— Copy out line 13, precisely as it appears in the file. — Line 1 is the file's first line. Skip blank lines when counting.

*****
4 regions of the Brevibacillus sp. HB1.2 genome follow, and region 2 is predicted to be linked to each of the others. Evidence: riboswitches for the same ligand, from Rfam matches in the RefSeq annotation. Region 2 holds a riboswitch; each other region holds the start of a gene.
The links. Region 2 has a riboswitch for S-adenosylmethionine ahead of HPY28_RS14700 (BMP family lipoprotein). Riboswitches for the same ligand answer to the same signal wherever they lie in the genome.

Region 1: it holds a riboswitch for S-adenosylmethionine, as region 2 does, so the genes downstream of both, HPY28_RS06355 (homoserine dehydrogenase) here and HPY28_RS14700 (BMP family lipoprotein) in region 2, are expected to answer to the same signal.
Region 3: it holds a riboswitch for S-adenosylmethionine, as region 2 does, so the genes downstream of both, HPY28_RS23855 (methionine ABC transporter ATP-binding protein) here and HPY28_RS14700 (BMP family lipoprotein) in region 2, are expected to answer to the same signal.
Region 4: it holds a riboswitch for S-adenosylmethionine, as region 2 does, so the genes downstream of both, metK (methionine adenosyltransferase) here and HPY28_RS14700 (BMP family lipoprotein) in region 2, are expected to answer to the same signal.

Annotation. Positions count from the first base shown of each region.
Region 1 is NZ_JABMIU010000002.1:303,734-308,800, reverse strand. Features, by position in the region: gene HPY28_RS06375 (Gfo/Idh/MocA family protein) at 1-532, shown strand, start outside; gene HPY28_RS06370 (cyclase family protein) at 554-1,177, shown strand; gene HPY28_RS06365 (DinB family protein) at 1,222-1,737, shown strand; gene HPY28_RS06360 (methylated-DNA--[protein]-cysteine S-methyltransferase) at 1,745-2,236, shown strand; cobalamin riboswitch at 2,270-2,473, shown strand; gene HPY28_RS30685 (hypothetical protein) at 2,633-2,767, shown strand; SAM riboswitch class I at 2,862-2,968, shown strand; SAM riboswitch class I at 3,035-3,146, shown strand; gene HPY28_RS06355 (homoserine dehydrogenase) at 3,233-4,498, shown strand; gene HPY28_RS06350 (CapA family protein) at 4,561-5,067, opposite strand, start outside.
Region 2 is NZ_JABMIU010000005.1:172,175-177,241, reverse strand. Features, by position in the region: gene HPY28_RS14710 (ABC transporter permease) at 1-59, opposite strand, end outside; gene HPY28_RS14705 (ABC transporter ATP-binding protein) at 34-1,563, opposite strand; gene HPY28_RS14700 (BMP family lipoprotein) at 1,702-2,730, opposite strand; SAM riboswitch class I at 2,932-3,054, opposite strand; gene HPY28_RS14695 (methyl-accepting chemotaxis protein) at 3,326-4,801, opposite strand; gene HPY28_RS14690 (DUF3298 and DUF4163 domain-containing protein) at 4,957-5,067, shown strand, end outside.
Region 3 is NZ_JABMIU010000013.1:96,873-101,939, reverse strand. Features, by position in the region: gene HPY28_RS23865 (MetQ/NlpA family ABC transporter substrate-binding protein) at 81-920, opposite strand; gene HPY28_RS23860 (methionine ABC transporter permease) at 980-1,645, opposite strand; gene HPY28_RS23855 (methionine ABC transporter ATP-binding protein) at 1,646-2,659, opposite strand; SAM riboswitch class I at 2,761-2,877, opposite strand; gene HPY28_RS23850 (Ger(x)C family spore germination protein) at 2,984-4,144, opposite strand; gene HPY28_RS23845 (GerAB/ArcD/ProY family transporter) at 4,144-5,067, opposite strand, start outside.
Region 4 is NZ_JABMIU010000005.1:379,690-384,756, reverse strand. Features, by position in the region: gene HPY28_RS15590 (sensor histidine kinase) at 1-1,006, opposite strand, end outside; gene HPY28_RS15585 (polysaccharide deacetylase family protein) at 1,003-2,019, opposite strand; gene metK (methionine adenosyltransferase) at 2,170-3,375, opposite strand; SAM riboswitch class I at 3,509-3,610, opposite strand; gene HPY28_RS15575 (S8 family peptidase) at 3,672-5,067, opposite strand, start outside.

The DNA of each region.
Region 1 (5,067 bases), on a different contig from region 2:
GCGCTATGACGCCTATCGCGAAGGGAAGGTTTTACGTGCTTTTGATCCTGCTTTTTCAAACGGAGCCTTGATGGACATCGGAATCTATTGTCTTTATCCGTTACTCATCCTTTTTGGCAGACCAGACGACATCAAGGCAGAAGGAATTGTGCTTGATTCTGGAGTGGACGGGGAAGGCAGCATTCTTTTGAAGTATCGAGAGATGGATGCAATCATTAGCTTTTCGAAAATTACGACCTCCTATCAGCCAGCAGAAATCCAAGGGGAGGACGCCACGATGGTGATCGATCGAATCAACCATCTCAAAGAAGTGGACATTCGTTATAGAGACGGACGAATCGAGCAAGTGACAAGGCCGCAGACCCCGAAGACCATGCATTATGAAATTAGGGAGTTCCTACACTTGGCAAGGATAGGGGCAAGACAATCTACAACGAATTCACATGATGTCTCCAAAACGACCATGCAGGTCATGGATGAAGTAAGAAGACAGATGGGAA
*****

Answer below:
GCGCTATGACGCCTATCGCGAAGGGAAGGTTTTACGTGCTTTTGATCCTGCTTTTTCAAACGGAGCCTTGATGGACATCGGAATCTATTGTCTTTATCCGTTACTCATCCTTTTTGGCAGACCAGACGACATCAAGGCAGAAGGAATTGTGCTTGATTCTGGAGTGGACGGGGAAGGCAGCATTCTTTTGAAGTATCGAGAGATGGATGCAATCATTAGCTTTTCGAAAATTACGACCTCCTATCAGCCAGCAGAAATCCAAGGGGAGGACGCCACGATGGTGATCGATCGAATCAACCATCTCAAAGAAGTGGACATTCGTTATAGAGACGGACGAATCGAGCAAGTGACAAGGCCGCAGACCCCGAAGACCATGCATTATGAAATTAGGGAGTTCCTACACTTGGCAAGGATAGGGGCAAGACAATCTACAACGAATTCACATGATGTCTCCAAAACGACCATGCAGGTCATGGATGAAGTAAGAAGACAGATGGGAA